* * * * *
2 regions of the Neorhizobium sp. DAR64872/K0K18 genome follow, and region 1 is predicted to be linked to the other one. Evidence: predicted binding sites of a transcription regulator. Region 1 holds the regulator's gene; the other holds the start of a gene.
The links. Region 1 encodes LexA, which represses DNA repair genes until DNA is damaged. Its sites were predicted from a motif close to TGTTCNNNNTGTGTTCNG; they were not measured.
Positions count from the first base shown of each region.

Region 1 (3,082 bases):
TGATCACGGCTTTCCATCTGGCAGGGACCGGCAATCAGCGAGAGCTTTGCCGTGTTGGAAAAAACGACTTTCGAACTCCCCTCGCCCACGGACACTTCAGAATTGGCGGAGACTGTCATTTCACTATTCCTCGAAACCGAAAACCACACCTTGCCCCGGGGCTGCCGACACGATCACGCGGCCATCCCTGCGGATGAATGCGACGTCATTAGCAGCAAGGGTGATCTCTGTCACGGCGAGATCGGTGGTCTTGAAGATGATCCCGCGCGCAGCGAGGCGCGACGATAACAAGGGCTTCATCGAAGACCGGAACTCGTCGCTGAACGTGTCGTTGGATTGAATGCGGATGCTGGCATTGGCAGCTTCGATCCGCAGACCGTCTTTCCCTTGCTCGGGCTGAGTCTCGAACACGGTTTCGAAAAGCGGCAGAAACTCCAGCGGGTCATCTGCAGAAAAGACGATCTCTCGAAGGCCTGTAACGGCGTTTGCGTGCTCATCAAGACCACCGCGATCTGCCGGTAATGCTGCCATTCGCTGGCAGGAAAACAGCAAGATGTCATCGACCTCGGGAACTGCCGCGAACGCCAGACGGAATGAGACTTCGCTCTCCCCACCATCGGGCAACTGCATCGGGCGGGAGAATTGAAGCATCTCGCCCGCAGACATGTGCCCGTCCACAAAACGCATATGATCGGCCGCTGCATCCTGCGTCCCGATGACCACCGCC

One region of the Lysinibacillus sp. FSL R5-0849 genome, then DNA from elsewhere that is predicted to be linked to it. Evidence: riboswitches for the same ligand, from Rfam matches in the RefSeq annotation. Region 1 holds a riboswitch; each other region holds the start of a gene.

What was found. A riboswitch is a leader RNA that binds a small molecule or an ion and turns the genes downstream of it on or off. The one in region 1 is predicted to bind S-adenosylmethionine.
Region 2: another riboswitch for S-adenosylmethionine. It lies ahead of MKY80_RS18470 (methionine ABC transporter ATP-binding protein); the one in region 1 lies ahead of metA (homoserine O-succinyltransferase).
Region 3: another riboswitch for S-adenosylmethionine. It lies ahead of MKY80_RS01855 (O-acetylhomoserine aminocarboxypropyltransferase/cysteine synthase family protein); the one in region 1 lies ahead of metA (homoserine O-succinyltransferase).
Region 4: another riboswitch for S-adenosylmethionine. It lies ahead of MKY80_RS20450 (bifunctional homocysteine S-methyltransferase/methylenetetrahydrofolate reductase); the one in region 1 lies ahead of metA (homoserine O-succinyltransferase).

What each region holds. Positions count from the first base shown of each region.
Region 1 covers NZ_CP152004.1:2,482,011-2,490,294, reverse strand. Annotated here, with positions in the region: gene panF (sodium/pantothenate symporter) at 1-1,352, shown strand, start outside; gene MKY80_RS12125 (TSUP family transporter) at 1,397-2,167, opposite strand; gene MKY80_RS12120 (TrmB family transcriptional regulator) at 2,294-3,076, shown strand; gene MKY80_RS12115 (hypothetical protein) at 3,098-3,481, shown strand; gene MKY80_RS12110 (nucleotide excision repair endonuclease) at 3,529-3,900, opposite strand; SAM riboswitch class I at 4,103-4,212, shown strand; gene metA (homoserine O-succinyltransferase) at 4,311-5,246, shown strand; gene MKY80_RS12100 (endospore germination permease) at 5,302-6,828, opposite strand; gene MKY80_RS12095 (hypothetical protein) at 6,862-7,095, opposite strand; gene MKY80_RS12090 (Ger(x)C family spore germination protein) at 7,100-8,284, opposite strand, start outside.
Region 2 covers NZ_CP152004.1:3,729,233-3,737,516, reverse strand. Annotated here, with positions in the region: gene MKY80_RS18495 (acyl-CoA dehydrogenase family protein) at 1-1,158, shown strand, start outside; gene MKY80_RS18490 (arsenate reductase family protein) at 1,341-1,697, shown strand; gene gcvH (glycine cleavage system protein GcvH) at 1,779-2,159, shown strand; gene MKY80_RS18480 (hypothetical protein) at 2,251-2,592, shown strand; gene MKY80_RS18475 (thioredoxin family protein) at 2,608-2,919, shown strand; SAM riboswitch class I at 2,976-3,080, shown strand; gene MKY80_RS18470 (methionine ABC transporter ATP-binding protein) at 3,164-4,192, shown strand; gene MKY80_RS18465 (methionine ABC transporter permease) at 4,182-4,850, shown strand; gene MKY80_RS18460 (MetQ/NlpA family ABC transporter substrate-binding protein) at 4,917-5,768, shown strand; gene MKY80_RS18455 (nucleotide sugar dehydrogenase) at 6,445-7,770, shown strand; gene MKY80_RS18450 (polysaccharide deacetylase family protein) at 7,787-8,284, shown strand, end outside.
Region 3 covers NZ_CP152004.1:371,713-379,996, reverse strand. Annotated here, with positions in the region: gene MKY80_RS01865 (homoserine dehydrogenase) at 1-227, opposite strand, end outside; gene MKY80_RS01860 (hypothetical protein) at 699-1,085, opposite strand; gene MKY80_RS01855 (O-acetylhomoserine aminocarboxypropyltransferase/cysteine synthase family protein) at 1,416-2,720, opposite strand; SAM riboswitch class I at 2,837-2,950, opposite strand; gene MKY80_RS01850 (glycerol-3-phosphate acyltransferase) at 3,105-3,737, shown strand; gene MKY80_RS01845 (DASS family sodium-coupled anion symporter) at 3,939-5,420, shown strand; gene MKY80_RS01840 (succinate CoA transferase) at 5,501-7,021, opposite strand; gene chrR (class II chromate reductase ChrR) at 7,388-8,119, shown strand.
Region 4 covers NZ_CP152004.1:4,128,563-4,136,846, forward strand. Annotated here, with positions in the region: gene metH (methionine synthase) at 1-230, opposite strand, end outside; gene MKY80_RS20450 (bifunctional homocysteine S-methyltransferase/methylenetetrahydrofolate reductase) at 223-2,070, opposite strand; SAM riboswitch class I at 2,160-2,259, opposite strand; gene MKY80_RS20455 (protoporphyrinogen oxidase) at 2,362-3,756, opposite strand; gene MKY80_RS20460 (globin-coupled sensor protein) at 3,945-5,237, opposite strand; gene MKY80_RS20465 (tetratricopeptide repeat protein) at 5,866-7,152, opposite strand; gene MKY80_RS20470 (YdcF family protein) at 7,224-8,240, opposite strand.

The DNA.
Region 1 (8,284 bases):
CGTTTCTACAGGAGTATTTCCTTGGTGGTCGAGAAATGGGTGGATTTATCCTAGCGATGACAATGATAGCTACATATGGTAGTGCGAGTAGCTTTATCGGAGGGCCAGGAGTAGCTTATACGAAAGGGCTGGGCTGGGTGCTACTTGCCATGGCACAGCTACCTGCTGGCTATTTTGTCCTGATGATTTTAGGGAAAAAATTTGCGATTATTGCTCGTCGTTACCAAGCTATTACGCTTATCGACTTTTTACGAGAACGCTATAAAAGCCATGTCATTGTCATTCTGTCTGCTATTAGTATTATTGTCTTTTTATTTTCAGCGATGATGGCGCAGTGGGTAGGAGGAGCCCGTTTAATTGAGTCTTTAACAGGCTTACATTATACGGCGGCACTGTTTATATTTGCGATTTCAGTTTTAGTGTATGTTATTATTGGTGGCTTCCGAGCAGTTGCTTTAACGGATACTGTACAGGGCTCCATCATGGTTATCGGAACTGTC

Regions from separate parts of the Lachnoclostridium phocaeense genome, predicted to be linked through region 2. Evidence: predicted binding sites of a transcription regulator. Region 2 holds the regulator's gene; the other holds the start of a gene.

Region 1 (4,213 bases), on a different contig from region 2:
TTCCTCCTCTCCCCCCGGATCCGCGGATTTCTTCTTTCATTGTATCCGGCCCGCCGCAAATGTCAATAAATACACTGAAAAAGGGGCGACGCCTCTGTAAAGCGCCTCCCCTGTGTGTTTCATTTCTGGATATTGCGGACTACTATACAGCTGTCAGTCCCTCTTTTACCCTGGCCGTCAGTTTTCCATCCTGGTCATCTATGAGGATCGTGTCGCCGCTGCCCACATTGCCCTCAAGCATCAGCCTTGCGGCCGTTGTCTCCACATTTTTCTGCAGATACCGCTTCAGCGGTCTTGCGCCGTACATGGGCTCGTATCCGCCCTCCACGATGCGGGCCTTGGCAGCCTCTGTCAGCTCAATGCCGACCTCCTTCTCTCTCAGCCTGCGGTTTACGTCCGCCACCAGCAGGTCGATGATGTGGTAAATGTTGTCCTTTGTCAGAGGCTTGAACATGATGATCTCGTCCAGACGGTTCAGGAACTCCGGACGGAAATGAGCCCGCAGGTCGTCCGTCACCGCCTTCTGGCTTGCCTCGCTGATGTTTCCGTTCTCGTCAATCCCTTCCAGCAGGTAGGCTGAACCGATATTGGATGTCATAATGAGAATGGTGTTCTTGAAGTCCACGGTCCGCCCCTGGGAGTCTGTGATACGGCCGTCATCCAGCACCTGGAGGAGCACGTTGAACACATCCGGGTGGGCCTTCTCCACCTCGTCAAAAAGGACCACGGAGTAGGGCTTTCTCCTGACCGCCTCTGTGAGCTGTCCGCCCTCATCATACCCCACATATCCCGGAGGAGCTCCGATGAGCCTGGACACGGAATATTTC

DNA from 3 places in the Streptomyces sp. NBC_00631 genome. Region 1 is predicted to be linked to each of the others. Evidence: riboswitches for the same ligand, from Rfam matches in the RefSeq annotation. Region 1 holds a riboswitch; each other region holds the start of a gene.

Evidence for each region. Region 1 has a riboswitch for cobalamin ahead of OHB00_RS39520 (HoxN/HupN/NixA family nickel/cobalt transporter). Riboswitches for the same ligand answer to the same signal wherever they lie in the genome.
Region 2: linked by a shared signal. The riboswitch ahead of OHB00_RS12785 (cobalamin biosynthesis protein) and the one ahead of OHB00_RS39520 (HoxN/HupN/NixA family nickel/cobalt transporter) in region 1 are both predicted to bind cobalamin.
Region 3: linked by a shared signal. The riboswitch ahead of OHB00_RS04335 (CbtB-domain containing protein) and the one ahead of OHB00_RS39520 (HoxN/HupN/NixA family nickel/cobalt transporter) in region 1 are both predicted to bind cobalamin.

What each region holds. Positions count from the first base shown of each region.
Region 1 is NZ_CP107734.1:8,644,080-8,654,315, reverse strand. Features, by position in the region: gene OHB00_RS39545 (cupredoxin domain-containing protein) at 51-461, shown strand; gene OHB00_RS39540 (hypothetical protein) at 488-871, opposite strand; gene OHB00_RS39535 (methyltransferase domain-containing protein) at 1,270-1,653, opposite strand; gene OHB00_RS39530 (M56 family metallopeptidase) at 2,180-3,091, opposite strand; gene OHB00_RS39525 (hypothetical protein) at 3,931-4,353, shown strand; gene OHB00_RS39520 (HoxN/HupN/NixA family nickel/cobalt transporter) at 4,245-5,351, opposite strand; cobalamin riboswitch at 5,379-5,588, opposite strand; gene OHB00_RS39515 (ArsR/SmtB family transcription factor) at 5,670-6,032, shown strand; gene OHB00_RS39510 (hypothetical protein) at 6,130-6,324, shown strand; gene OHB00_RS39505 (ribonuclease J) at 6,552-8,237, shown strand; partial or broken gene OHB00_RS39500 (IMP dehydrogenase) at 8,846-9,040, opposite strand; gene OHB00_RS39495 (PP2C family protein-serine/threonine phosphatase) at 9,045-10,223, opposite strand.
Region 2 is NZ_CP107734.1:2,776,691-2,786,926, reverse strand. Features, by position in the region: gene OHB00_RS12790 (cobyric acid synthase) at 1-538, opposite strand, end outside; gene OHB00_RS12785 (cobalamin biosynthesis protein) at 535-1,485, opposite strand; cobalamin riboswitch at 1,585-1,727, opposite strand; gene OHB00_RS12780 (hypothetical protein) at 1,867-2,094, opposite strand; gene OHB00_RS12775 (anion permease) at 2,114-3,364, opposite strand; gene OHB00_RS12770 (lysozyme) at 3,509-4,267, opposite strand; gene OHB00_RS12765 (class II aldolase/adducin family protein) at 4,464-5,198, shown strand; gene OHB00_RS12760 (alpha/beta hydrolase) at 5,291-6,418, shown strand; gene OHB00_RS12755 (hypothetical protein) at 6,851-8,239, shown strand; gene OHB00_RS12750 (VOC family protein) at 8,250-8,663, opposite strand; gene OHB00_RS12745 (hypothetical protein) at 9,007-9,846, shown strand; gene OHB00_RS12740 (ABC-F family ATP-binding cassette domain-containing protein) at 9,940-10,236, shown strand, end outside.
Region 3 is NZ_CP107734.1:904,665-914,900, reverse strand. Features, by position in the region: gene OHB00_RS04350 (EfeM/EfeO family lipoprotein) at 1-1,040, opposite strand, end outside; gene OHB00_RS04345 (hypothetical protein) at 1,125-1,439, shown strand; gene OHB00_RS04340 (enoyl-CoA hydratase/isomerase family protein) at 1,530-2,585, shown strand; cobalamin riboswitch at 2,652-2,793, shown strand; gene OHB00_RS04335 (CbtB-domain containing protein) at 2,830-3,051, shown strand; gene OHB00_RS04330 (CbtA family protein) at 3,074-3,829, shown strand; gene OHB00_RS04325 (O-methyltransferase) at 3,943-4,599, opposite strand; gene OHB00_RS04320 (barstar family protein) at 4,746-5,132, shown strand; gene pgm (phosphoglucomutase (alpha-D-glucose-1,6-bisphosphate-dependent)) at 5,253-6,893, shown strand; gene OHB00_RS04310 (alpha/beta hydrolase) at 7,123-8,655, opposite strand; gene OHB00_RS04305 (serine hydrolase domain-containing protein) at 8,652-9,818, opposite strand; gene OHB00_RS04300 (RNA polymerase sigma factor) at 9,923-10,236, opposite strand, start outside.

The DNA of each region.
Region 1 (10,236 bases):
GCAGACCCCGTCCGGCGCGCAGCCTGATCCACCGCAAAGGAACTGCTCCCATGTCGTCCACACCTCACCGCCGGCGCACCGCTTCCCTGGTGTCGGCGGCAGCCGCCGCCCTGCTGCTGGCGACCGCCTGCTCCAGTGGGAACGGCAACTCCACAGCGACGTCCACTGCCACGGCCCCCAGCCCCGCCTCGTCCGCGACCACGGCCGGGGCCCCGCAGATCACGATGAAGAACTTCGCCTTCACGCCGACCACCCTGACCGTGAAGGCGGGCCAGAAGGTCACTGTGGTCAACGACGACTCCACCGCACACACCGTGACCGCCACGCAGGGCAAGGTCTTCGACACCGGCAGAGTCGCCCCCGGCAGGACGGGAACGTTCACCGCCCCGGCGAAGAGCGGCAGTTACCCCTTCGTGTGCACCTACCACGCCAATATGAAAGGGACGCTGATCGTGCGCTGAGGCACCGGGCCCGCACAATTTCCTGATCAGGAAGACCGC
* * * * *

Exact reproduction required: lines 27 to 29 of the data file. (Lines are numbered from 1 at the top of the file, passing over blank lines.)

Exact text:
Region 1 is NZ_CP107734.1:8,644,080-8,654,315, reverse strand. Features, by position in the region: gene OHB00_RS39545 (cupredoxin domain-containing protein) at 51-461, shown strand; gene OHB00_RS39540 (hypothetical protein) at 488-871, opposite strand; gene OHB00_RS39535 (methyltransferase domain-containing protein) at 1,270-1,653, opposite strand; gene OHB00_RS39530 (M56 family metallopeptidase) at 2,180-3,091, opposite strand; gene OHB00_RS39525 (hypothetical protein) at 3,931-4,353, shown strand; gene OHB00_RS39520 (HoxN/HupN/NixA family nickel/cobalt transporter) at 4,245-5,351, opposite strand; cobalamin riboswitch at 5,379-5,588, opposite strand; gene OHB00_RS39515 (ArsR/SmtB family transcription factor) at 5,670-6,032, shown strand; gene OHB00_RS39510 (hypothetical protein) at 6,130-6,324, shown strand; gene OHB00_RS39505 (ribonuclease J) at 6,552-8,237, shown strand; partial or broken gene OHB00_RS39500 (IMP dehydrogenase) at 8,846-9,040, opposite strand; gene OHB00_RS39495 (PP2C family protein-serine/threonine phosphatase) at 9,045-10,223, opposite strand.
Region 2 is NZ_CP107734.1:2,776,691-2,786,926, reverse strand. Features, by position in the region: gene OHB00_RS12790 (cobyric acid synthase) at 1-538, opposite strand, end outside; gene OHB00_RS12785 (cobalamin biosynthesis protein) at 535-1,485, opposite strand; cobalamin riboswitch at 1,585-1,727, opposite strand; gene OHB00_RS12780 (hypothetical protein) at 1,867-2,094, opposite strand; gene OHB00_RS12775 (anion permease) at 2,114-3,364, opposite strand; gene OHB00_RS12770 (lysozyme) at 3,509-4,267, opposite strand; gene OHB00_RS12765 (class II aldolase/adducin family protein) at 4,464-5,198, shown strand; gene OHB00_RS12760 (alpha/beta hydrolase) at 5,291-6,418, shown strand; gene OHB00_RS12755 (hypothetical protein) at 6,851-8,239, shown strand; gene OHB00_RS12750 (VOC family protein) at 8,250-8,663, opposite strand; gene OHB00_RS12745 (hypothetical protein) at 9,007-9,846, shown strand; gene OHB00_RS12740 (ABC-F family ATP-binding cassette domain-containing protein) at 9,940-10,236, shown strand, end outside.
Region 3 is NZ_CP107734.1:904,665-914,900, reverse strand. Features, by position in the region: gene OHB00_RS04350 (EfeM/EfeO family lipoprotein) at 1-1,040, opposite strand, end outside; gene OHB00_RS04345 (hypothetical protein) at 1,125-1,439, shown strand; gene OHB00_RS04340 (enoyl-CoA hydratase/isomerase family protein) at 1,530-2,585, shown strand; cobalamin riboswitch at 2,652-2,793, shown strand; gene OHB00_RS04335 (CbtB-domain containing protein) at 2,830-3,051, shown strand; gene OHB00_RS04330 (CbtA family protein) at 3,074-3,829, shown strand; gene OHB00_RS04325 (O-methyltransferase) at 3,943-4,599, opposite strand; gene OHB00_RS04320 (barstar family protein) at 4,746-5,132, shown strand; gene pgm (phosphoglucomutase (alpha-D-glucose-1,6-bisphosphate-dependent)) at 5,253-6,893, shown strand; gene OHB00_RS04310 (alpha/beta hydrolase) at 7,123-8,655, opposite strand; gene OHB00_RS04305 (serine hydrolase domain-containing protein) at 8,652-9,818, opposite strand; gene OHB00_RS04300 (RNA polymerase sigma factor) at 9,923-10,236, opposite strand, start outside.